"It's nice to be back. It's a little bit different-looking than the last time I was here," Sutter said with a laugh. "It's still pretty emotional when I look back. It's still hard to believe it has been a year."
Sutter was back at the National Baseball Hall of Fame and Museum as the first guest of the institution's 2007 Voices of the Game series. Before a near-capacity crowd inside the Grandstand Theater, Sutter talked about what it had been like when he received the call on Jan. 10, 2006, informing him that he had finally been elected by the Baseball Writers' Association of America, in his 13th year on the ballot, to the game's most exclusive fraternity.
"It's hard to describe to anybody how you feel in a moment like that," he recalled. "It's something I wouldn't say I dreamed of, because I never expected it, but when it comes true, what a special feeling it is.
"I hadn't played baseball for 19 years, so I was kind of out in the pasture, as they say, and then all of a sudden, I got brought back in to the field."
Sutter's rise to prominence as baseball's premier closer from the mid-1970s through the mid-1980s was due to a revolutionary new pitch -- the split-fingered fastball. And throughout much of this Cooperstown event, he gripped a baseball, almost as a security blanket for someone who isn't comfortable talking about himself.
"It's not something I do a lot of. I was a baseball player, I wasn't a public speaker," he said. "I guess now when I talk it carries a little more weight than it used to. I enjoy being out with the fans, I enjoy talking baseball, but to get up and tell my life story ... I'm not comfortable doing that."
But the former closer for the Chicago Cubs, St. Louis Cardinals and Atlanta Braves was comfortable enough to tell of the joy and pain that came with his induction on July 30.
"For being a closer all my life, I didn't get nervous about a lot of situations on the baseball field where there were things I could control," he said. "But up here was about as nervous as I've ever been doing anything in my life.
"When I got home, I went and took a physical. I thought there was something wrong with me because I started sweating from the time I drove into Cooperstown and I didn't quit until I got back to Atlanta. And it wasn't that hot. It was just nerves and anxiety. And that's an odd feeling for me."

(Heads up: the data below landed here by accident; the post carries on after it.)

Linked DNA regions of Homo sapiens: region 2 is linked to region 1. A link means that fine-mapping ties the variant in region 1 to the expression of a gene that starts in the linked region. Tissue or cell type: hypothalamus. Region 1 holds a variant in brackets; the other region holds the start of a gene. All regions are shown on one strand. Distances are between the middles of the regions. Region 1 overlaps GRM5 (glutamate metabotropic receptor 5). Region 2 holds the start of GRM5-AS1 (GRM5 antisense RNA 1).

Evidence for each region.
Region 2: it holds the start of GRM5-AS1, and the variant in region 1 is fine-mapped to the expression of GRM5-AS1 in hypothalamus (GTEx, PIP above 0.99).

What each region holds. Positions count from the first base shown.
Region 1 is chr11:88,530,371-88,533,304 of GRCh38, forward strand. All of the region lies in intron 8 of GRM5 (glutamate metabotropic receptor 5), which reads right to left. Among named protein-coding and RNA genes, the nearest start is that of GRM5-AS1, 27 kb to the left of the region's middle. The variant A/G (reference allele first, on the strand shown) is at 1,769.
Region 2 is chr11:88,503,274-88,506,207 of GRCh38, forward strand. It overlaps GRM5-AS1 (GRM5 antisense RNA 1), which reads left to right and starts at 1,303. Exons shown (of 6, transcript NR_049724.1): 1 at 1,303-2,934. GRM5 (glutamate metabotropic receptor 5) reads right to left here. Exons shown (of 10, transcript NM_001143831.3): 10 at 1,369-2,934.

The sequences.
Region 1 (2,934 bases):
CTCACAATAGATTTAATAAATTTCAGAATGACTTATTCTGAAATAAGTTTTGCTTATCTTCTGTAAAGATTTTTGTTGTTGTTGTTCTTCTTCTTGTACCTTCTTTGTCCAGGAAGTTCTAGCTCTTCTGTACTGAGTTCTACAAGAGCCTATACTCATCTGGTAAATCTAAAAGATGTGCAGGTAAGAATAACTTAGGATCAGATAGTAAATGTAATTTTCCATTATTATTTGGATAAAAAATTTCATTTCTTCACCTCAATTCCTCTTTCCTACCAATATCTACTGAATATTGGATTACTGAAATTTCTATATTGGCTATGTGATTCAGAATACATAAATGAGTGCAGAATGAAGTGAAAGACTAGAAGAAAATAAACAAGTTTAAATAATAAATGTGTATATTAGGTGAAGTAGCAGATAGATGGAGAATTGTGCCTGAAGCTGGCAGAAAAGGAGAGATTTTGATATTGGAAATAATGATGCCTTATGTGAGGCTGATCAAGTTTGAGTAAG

Sutter admits that being known as a Hall of Famer has taken some getting used to, as he has just started adding "HOF 06" to his autograph.
"It's nice when you go somewhere and they don't say 'future Hall of Famer,' " he said. "When you go back to Cardinals games and you get announced as a Hall of Famer and you are there with Stan Musial, Bob Gibson, Lou Brock, Red Schoendienst and Ozzie Smith, it's a special feeling."
But a plaque in Cooperstown alongside those of Babe Ruth, Jackie Robinson, Cy Young and Roberto Clemente hasn't much changed the life of the soft-spoken Sutter, though he jokes that his sons think his head got a little bit bigger.
"I'm basically a country person," said Sutter, who grew up in a small town about 70 miles west of Philadelphia. "I'm at home out in the woods, I'm at home in a fishing boat, I live on the top of a mountain just north of Atlanta, so for me my everyday life didn't change.
"And I still carry the trash out."
The Hall's 2007 Voices of the Game series will continue with Hall of Famers Earl Weaver (May 20), Mike Schmidt (Sept. 2) and Fergie Jenkins (Oct. 6); Ford C. Frick Award-winning broadcasters Harry Kalas (June 30), Milo Hamilton (Aug. 4) and Jaime Jarrin (Nov. 3); and former Major League stars Jim Lonborg and Rico Petrocelli in a salute to the 1967 Boston Red Sox (April 14). Legendary broadcaster Dick Enberg is slated to appear on Aug. 18, and as part of Special Abilities Weekend (March 24-25), the Hall will welcome Mike Veeck, owner of several Minor League baseball teams and son of Hall of Fame executive Bill Veeck.
Bill Francis is a contributor to MLB.com. This story was not subject to the approval of Major League Baseball or its clubs.